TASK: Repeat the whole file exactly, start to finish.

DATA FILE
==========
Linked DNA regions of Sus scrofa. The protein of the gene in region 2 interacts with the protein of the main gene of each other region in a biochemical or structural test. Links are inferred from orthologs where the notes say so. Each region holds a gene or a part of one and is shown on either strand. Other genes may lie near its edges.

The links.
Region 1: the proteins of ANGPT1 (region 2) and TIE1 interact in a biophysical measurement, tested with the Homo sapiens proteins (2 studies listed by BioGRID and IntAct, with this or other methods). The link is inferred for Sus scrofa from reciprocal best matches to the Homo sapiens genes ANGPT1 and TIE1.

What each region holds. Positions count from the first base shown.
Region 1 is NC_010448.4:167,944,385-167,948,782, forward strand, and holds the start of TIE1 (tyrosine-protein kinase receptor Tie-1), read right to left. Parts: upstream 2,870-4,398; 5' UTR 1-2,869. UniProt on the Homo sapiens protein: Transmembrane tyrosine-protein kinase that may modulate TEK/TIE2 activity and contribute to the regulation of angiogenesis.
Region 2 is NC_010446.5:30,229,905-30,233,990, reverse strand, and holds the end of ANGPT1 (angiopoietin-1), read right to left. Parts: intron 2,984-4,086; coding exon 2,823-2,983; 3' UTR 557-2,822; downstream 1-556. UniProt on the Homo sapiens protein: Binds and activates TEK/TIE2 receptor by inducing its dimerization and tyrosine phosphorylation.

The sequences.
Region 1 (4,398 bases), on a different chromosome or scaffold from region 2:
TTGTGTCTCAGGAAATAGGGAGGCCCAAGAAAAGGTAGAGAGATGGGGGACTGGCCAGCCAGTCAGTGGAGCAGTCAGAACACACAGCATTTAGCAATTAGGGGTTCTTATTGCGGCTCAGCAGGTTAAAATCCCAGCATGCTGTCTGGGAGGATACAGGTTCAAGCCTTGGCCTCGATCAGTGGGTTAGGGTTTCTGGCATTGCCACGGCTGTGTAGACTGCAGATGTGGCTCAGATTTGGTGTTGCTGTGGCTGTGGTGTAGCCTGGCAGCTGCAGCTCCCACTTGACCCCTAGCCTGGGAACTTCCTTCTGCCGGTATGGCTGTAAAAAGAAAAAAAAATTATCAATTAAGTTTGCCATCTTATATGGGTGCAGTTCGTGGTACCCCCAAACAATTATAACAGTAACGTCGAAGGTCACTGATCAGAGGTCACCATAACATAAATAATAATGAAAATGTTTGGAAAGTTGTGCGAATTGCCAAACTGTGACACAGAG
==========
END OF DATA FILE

Linked DNA regions of Sus scrofa. The protein of the gene in region 2 interacts with the protein of the main gene of each other region in a biochemical or structural test. Links are inferred from orthologs where the notes say so. Each region holds a gene or a part of one and is shown on either strand. Other genes may lie near its edges.

The links.
Region 1: the proteins of ANGPT1 (region 2) and TIE1 interact in a biophysical measurement, tested with the Homo sapiens proteins (2 studies listed by BioGRID and IntAct, with this or other methods). The link is inferred for Sus scrofa from reciprocal best matches to the Homo sapiens genes ANGPT1 and TIE1.

What each region holds. Positions count from the first base shown.
Region 1 is NC_010448.4:167,944,385-167,948,782, forward strand, and holds the start of TIE1 (tyrosine-protein kinase receptor Tie-1), read right to left. Parts: upstream 2,870-4,398; 5' UTR 1-2,869. UniProt on the Homo sapiens protein: Transmembrane tyrosine-protein kinase that may modulate TEK/TIE2 activity and contribute to the regulation of angiogenesis.
Region 2 is NC_010446.5:30,229,905-30,233,990, reverse strand, and holds the end of ANGPT1 (angiopoietin-1), read right to left. Parts: intron 2,984-4,086; coding exon 2,823-2,983; 3' UTR 557-2,822; downstream 1-556. UniProt on the Homo sapiens protein: Binds and activates TEK/TIE2 receptor by inducing its dimerization and tyrosine phosphorylation.

The sequences.
Region 1 (4,398 bases), on a different chromosome or scaffold from region 2:
TTGTGTCTCAGGAAATAGGGAGGCCCAAGAAAAGGTAGAGAGATGGGGGACTGGCCAGCCAGTCAGTGGAGCAGTCAGAACACACAGCATTTAGCAATTAGGGGTTCTTATTGCGGCTCAGCAGGTTAAAATCCCAGCATGCTGTCTGGGAGGATACAGGTTCAAGCCTTGGCCTCGATCAGTGGGTTAGGGTTTCTGGCATTGCCACGGCTGTGTAGACTGCAGATGTGGCTCAGATTTGGTGTTGCTGTGGCTGTGGTGTAGCCTGGCAGCTGCAGCTCCCACTTGACCCCTAGCCTGGGAACTTCCTTCTGCCGGTATGGCTGTAAAAAGAAAAAAAAATTATCAATTAAGTTTGCCATCTTATATGGGTGCAGTTCGTGGTACCCCCAAACAATTATAACAGTAACGTCGAAGGTCACTGATCAGAGGTCACCATAACATAAATAATAATGAAAATGTTTGGAAAGTTGTGCGAATTGCCAAACTGTGACACAGAG